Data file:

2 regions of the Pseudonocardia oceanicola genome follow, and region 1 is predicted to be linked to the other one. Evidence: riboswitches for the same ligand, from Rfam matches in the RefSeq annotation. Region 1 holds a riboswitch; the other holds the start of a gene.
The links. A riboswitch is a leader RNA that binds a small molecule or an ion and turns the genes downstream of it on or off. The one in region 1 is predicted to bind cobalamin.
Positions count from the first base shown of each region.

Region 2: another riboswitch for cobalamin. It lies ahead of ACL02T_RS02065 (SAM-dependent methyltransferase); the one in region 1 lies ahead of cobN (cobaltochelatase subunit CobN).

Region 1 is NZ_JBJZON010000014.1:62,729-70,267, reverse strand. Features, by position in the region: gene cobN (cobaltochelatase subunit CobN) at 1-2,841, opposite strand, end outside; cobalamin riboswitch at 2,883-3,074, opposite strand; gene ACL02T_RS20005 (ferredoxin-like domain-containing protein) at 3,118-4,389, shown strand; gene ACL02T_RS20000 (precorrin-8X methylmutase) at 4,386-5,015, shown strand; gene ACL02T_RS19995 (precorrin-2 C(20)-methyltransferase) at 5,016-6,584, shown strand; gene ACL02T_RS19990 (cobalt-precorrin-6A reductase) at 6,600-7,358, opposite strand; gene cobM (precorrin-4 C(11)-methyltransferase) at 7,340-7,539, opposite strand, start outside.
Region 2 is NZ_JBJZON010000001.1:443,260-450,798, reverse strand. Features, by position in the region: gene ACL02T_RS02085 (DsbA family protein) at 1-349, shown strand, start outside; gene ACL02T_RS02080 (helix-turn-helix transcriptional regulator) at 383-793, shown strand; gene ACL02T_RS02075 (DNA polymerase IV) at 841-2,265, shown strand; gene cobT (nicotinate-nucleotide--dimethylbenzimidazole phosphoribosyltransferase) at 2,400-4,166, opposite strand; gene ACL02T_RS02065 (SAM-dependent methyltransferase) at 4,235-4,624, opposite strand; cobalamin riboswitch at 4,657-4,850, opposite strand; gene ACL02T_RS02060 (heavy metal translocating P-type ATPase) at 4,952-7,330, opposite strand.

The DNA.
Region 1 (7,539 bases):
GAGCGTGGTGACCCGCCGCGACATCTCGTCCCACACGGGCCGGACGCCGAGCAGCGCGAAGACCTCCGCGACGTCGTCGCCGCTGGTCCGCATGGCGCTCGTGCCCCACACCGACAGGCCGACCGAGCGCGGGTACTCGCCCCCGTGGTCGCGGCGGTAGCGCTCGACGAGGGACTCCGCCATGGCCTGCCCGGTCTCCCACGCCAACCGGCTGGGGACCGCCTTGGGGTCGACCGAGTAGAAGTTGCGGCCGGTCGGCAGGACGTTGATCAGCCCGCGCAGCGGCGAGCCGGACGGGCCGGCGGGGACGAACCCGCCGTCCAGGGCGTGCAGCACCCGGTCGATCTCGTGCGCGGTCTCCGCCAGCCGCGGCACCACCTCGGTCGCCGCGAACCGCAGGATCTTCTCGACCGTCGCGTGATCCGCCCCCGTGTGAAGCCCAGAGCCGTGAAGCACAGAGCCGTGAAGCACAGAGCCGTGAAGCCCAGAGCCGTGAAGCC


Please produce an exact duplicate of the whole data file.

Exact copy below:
2 regions of the Pseudonocardia oceanicola genome follow, and region 1 is predicted to be linked to the other one. Evidence: riboswitches for the same ligand, from Rfam matches in the RefSeq annotation. Region 1 holds a riboswitch; the other holds the start of a gene.
The links. A riboswitch is a leader RNA that binds a small molecule or an ion and turns the genes downstream of it on or off. The one in region 1 is predicted to bind cobalamin.
Positions count from the first base shown of each region.

Region 2: another riboswitch for cobalamin. It lies ahead of ACL02T_RS02065 (SAM-dependent methyltransferase); the one in region 1 lies ahead of cobN (cobaltochelatase subunit CobN).

Region 1 is NZ_JBJZON010000014.1:62,729-70,267, reverse strand. Features, by position in the region: gene cobN (cobaltochelatase subunit CobN) at 1-2,841, opposite strand, end outside; cobalamin riboswitch at 2,883-3,074, opposite strand; gene ACL02T_RS20005 (ferredoxin-like domain-containing protein) at 3,118-4,389, shown strand; gene ACL02T_RS20000 (precorrin-8X methylmutase) at 4,386-5,015, shown strand; gene ACL02T_RS19995 (precorrin-2 C(20)-methyltransferase) at 5,016-6,584, shown strand; gene ACL02T_RS19990 (cobalt-precorrin-6A reductase) at 6,600-7,358, opposite strand; gene cobM (precorrin-4 C(11)-methyltransferase) at 7,340-7,539, opposite strand, start outside.
Region 2 is NZ_JBJZON010000001.1:443,260-450,798, reverse strand. Features, by position in the region: gene ACL02T_RS02085 (DsbA family protein) at 1-349, shown strand, start outside; gene ACL02T_RS02080 (helix-turn-helix transcriptional regulator) at 383-793, shown strand; gene ACL02T_RS02075 (DNA polymerase IV) at 841-2,265, shown strand; gene cobT (nicotinate-nucleotide--dimethylbenzimidazole phosphoribosyltransferase) at 2,400-4,166, opposite strand; gene ACL02T_RS02065 (SAM-dependent methyltransferase) at 4,235-4,624, opposite strand; cobalamin riboswitch at 4,657-4,850, opposite strand; gene ACL02T_RS02060 (heavy metal translocating P-type ATPase) at 4,952-7,330, opposite strand.

The DNA.
Region 1 (7,539 bases):
GAGCGTGGTGACCCGCCGCGACATCTCGTCCCACACGGGCCGGACGCCGAGCAGCGCGAAGACCTCCGCGACGTCGTCGCCGCTGGTCCGCATGGCGCTCGTGCCCCACACCGACAGGCCGACCGAGCGCGGGTACTCGCCCCCGTGGTCGCGGCGGTAGCGCTCGACGAGGGACTCCGCCATGGCCTGCCCGGTCTCCCACGCCAACCGGCTGGGGACCGCCTTGGGGTCGACCGAGTAGAAGTTGCGGCCGGTCGGCAGGACGTTGATCAGCCCGCGCAGCGGCGAGCCGGACGGGCCGGCGGGGACGAACCCGCCGTCCAGGGCGTGCAGCACCCGGTCGATCTCGTGCGCGGTCTCCGCCAGCCGCGGCACCACCTCGGTCGCCGCGAACCGCAGGATCTTCTCGACCGTCGCGTGATCCGCCCCCGTGTGAAGCCCAGAGCCGTGAAGCACAGAGCCGTGAAGCACAGAGCCGTGAAGCCCAGAGCCGTGAAGCC